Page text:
General guidelines for Supplementation

Considering average dietary needs and the prevalence of certain health conditions in our dogs and cats, some basic guidelines may provide the foundation for the effective use of nutritional supplements. First, a high quality, broad-spectrum multivitamin and mineral supplement is recommended. This should include the B-complex vitamins B6, B12, and folic acid, which may help prevent heart disease, and the minerals zinc and copper, which aid immunity.

In addition, antioxidants can be added as they have several positive effects on the body, such as slowing the aging process, reducing the risks of cancer and heart disease, and reducing the risks of illness and infection by supporting the immune system. Coenzyme Q10 is another antioxidant in wide usage, as studies have shown it may improve the health of the heart and reduce the effects of heart disease.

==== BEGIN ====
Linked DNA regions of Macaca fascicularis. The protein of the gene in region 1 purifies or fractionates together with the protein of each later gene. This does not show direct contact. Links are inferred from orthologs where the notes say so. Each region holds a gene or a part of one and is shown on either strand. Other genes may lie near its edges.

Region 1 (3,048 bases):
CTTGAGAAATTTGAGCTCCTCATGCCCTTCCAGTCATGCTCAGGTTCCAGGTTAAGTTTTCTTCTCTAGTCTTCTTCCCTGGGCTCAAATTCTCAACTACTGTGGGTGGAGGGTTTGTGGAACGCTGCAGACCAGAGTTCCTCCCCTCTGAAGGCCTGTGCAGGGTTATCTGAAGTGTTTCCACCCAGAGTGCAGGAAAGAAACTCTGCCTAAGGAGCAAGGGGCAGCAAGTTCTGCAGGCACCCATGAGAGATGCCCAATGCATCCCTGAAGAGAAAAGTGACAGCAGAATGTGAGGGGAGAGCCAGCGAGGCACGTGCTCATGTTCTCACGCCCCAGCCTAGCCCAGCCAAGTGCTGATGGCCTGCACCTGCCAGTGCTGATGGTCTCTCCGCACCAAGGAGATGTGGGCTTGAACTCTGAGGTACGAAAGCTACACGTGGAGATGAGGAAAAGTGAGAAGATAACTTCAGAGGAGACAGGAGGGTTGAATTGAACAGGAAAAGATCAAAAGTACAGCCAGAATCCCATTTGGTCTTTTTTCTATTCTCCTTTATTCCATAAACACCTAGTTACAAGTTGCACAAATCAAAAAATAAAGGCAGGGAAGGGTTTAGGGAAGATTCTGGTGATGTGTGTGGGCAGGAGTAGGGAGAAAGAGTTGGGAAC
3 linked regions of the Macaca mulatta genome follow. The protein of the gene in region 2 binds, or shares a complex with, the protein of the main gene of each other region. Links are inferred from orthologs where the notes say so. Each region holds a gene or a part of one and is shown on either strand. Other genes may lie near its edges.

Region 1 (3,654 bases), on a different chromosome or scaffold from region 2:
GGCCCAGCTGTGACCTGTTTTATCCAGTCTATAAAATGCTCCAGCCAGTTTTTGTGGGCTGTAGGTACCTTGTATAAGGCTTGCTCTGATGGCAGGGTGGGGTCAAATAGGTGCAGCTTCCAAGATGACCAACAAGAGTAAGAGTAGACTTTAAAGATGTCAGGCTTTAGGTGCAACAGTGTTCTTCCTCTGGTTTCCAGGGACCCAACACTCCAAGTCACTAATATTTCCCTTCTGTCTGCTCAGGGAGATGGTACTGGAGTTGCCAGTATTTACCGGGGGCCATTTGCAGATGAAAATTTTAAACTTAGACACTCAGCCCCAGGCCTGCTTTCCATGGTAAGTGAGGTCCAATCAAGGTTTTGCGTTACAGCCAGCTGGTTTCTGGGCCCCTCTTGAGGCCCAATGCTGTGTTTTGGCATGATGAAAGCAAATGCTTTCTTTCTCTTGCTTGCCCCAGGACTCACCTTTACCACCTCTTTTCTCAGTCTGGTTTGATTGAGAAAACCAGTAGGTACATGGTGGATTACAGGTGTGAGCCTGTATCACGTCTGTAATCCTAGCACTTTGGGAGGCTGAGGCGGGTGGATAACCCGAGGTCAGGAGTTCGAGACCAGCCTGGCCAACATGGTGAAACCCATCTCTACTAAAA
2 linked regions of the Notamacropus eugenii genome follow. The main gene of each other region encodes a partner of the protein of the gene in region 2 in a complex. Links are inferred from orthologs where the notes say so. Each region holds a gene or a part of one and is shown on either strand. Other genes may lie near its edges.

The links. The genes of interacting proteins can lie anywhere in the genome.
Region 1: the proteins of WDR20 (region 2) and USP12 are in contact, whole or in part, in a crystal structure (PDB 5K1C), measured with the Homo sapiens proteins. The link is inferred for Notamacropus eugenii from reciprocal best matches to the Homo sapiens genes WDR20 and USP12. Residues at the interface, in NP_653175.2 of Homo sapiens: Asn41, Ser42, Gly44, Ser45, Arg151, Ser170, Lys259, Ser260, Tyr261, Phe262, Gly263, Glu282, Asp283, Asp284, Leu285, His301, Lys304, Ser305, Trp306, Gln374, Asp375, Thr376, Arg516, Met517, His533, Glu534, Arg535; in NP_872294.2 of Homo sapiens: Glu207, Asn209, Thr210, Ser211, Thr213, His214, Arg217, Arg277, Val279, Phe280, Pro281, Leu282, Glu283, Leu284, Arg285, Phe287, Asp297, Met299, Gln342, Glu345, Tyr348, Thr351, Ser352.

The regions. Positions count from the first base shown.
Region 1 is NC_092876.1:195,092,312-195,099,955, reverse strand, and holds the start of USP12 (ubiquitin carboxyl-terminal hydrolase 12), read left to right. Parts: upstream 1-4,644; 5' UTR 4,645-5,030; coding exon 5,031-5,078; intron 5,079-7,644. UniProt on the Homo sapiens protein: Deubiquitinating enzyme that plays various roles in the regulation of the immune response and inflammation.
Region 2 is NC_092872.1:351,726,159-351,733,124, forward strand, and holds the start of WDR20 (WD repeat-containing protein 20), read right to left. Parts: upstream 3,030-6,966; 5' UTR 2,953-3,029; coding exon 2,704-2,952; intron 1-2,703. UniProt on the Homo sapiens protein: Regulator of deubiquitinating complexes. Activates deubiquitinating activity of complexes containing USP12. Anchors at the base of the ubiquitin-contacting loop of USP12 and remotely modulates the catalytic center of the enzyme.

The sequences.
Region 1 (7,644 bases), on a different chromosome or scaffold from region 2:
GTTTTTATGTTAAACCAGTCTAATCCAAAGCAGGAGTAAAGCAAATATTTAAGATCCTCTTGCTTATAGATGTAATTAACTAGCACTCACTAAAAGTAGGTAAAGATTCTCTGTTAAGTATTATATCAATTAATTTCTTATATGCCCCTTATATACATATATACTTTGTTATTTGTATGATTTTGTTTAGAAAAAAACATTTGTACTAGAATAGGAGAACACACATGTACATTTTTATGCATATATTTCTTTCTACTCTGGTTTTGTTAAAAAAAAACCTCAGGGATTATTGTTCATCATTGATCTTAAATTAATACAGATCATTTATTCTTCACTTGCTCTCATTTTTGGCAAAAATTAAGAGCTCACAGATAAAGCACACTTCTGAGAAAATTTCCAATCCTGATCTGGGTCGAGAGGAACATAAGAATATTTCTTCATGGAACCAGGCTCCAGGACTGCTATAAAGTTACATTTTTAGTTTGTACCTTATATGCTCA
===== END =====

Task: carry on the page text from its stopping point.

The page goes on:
Essential fatty acids, particularly omega-3, are also recommended as they are involved in many important processes in the body, including brain function.

After basic nutritional requirements are supported, supplements may be used to target specific needs and health conditions of the dog and cat and support the body’s natural healing capacity by providing optimal amounts of nutrients.